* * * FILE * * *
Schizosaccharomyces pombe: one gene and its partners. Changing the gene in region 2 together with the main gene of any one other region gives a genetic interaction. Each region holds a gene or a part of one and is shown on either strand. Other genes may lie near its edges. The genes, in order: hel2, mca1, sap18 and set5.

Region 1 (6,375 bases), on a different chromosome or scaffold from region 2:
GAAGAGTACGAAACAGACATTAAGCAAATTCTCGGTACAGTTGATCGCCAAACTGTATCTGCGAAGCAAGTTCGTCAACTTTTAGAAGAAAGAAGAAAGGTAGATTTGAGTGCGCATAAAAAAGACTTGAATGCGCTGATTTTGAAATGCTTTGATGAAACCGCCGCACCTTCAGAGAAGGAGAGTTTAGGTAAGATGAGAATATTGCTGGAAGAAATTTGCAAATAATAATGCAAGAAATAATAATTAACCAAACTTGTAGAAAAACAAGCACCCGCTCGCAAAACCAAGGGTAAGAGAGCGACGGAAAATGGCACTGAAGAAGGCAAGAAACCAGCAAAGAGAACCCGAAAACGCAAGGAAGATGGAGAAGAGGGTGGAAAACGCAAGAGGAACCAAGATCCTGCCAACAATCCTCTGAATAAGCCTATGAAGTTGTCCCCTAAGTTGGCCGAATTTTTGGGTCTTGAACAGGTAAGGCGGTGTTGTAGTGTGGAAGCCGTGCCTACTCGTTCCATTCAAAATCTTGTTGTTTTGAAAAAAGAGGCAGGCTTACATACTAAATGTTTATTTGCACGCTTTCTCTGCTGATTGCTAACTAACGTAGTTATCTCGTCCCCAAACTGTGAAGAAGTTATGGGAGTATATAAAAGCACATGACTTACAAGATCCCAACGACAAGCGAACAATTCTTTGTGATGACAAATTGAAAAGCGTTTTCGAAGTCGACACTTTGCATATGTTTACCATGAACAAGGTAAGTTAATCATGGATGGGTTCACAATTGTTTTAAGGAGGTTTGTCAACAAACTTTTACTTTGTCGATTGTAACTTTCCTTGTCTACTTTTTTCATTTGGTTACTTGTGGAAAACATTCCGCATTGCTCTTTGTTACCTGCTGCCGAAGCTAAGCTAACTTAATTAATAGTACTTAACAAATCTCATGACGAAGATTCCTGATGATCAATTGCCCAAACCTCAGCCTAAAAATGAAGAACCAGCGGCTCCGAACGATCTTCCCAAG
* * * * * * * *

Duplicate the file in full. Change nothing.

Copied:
Schizosaccharomyces pombe: one gene and its partners. Changing the gene in region 2 together with the main gene of any one other region gives a genetic interaction. Each region holds a gene or a part of one and is shown on either strand. Other genes may lie near its edges. The genes, in order: hel2, mca1, sap18 and set5.

Region 1 (6,375 bases), on a different chromosome or scaffold from region 2:
GAAGAGTACGAAACAGACATTAAGCAAATTCTCGGTACAGTTGATCGCCAAACTGTATCTGCGAAGCAAGTTCGTCAACTTTTAGAAGAAAGAAGAAAGGTAGATTTGAGTGCGCATAAAAAAGACTTGAATGCGCTGATTTTGAAATGCTTTGATGAAACCGCCGCACCTTCAGAGAAGGAGAGTTTAGGTAAGATGAGAATATTGCTGGAAGAAATTTGCAAATAATAATGCAAGAAATAATAATTAACCAAACTTGTAGAAAAACAAGCACCCGCTCGCAAAACCAAGGGTAAGAGAGCGACGGAAAATGGCACTGAAGAAGGCAAGAAACCAGCAAAGAGAACCCGAAAACGCAAGGAAGATGGAGAAGAGGGTGGAAAACGCAAGAGGAACCAAGATCCTGCCAACAATCCTCTGAATAAGCCTATGAAGTTGTCCCCTAAGTTGGCCGAATTTTTGGGTCTTGAACAGGTAAGGCGGTGTTGTAGTGTGGAAGCCGTGCCTACTCGTTCCATTCAAAATCTTGTTGTTTTGAAAAAAGAGGCAGGCTTACATACTAAATGTTTATTTGCACGCTTTCTCTGCTGATTGCTAACTAACGTAGTTATCTCGTCCCCAAACTGTGAAGAAGTTATGGGAGTATATAAAAGCACATGACTTACAAGATCCCAACGACAAGCGAACAATTCTTTGTGATGACAAATTGAAAAGCGTTTTCGAAGTCGACACTTTGCATATGTTTACCATGAACAAGGTAAGTTAATCATGGATGGGTTCACAATTGTTTTAAGGAGGTTTGTCAACAAACTTTTACTTTGTCGATTGTAACTTTCCTTGTCTACTTTTTTCATTTGGTTACTTGTGGAAAACATTCCGCATTGCTCTTTGTTACCTGCTGCCGAAGCTAAGCTAACTTAATTAATAGTACTTAACAAATCTCATGACGAAGATTCCTGATGATCAATTGCCCAAACCTCAGCCTAAAAATGAAGAACCAGCGGCTCCGAACGATCTTCCCAAG